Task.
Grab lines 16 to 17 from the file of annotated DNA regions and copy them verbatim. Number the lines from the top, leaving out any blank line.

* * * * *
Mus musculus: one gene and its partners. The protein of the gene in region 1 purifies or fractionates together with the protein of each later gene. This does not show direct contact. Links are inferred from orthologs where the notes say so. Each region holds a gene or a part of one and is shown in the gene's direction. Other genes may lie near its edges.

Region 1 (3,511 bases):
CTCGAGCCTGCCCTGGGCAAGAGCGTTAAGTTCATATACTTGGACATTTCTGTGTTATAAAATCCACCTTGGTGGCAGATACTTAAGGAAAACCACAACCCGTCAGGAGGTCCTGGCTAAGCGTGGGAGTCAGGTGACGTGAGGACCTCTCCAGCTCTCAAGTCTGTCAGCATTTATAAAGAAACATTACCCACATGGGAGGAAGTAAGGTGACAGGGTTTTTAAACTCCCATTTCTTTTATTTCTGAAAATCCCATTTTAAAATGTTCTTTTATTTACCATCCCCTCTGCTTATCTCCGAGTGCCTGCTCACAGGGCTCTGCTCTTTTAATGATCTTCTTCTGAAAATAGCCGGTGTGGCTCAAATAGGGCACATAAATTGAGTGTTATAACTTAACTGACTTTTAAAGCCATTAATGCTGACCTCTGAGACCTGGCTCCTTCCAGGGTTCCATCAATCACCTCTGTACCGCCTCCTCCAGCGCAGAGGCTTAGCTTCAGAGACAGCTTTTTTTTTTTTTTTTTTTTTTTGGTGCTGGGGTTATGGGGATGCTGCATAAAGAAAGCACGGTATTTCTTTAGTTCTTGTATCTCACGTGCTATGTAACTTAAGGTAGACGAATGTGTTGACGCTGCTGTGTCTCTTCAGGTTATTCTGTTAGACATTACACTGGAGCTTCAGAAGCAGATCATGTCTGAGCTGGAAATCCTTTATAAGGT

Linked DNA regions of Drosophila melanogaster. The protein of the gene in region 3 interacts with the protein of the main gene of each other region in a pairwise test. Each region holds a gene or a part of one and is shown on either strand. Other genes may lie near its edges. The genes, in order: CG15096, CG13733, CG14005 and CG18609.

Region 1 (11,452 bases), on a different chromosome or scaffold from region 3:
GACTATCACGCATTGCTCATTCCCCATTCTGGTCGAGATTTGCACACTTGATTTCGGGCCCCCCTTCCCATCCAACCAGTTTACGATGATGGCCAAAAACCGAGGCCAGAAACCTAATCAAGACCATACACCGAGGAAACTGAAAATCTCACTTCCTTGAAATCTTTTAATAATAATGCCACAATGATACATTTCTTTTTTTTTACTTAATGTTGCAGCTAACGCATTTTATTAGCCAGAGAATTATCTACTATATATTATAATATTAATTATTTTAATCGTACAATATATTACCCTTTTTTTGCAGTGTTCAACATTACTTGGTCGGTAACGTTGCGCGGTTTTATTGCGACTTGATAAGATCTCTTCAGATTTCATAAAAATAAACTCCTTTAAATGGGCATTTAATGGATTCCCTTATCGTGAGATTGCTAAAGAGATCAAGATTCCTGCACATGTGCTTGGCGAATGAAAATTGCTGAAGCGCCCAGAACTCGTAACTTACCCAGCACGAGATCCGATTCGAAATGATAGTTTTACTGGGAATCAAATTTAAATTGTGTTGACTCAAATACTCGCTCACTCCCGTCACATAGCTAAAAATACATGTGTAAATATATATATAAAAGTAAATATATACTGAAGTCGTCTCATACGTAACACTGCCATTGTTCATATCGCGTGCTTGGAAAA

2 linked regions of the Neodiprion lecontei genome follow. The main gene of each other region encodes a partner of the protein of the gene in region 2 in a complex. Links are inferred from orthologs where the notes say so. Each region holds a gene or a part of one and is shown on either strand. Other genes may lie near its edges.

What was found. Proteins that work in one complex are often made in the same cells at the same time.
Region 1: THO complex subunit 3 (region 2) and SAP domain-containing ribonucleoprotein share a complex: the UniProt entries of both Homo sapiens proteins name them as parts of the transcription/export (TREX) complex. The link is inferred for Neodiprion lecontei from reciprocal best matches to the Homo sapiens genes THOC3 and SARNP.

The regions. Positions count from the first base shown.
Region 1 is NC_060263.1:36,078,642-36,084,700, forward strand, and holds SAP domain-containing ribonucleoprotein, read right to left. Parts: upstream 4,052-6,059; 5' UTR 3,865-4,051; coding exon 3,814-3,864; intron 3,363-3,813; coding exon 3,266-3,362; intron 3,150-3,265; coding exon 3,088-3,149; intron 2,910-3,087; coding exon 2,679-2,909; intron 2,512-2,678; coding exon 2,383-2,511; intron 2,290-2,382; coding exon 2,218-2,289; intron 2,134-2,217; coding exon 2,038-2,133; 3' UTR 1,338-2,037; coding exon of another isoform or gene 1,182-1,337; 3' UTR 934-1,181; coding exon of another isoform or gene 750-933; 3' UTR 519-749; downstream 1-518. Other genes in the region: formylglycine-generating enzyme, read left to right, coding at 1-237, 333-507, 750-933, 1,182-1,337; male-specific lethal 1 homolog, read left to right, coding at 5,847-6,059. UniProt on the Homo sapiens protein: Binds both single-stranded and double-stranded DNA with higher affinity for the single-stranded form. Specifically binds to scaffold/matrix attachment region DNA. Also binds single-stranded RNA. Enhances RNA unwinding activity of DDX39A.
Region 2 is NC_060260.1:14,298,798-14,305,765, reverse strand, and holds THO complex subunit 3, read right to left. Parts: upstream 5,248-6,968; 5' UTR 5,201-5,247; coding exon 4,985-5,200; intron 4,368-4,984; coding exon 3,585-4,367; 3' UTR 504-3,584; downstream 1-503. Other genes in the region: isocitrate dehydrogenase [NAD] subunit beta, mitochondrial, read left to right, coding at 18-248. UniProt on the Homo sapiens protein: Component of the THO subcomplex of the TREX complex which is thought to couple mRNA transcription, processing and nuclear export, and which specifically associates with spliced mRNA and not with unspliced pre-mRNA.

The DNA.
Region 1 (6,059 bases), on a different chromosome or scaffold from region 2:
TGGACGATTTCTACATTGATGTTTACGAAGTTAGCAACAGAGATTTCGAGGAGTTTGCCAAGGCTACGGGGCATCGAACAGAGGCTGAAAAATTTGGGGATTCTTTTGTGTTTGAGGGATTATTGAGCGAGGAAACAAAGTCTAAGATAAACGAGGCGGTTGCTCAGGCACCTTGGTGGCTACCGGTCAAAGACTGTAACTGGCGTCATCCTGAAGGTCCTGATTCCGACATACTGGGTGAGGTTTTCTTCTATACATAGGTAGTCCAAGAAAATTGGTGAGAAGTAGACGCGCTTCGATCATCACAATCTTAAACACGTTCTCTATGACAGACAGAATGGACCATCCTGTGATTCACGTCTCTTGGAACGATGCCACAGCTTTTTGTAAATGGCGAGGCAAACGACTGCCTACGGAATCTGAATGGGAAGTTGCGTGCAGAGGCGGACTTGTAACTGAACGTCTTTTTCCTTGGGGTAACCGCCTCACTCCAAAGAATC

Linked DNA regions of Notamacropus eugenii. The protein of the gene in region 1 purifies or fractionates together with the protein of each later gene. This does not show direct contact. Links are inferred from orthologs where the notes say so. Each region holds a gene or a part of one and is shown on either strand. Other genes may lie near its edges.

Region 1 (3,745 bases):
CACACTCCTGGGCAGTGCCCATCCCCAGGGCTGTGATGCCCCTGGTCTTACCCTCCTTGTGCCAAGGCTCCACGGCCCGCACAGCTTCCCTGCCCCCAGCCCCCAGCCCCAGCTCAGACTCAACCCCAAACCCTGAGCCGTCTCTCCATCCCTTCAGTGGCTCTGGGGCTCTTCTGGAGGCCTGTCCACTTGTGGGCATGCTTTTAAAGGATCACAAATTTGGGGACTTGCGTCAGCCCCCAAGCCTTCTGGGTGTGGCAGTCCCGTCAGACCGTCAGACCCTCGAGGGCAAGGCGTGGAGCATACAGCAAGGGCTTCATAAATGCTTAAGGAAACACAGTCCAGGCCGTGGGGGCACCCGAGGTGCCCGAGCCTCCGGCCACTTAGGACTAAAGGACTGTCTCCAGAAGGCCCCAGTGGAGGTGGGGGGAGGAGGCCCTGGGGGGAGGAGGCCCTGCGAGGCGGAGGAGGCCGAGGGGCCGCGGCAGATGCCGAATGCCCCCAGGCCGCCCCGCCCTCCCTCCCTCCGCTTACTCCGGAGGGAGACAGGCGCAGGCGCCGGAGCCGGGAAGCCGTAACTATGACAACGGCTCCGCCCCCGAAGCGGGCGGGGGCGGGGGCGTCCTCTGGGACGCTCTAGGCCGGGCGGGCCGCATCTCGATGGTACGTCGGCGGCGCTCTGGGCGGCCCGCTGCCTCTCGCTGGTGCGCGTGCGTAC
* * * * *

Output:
Linked DNA regions of Notamacropus eugenii. The protein of the gene in region 1 purifies or fractionates together with the protein of each later gene. This does not show direct contact. Links are inferred from orthologs where the notes say so. Each region holds a gene or a part of one and is shown on either strand. Other genes may lie near its edges.

Region 1 (3,745 bases):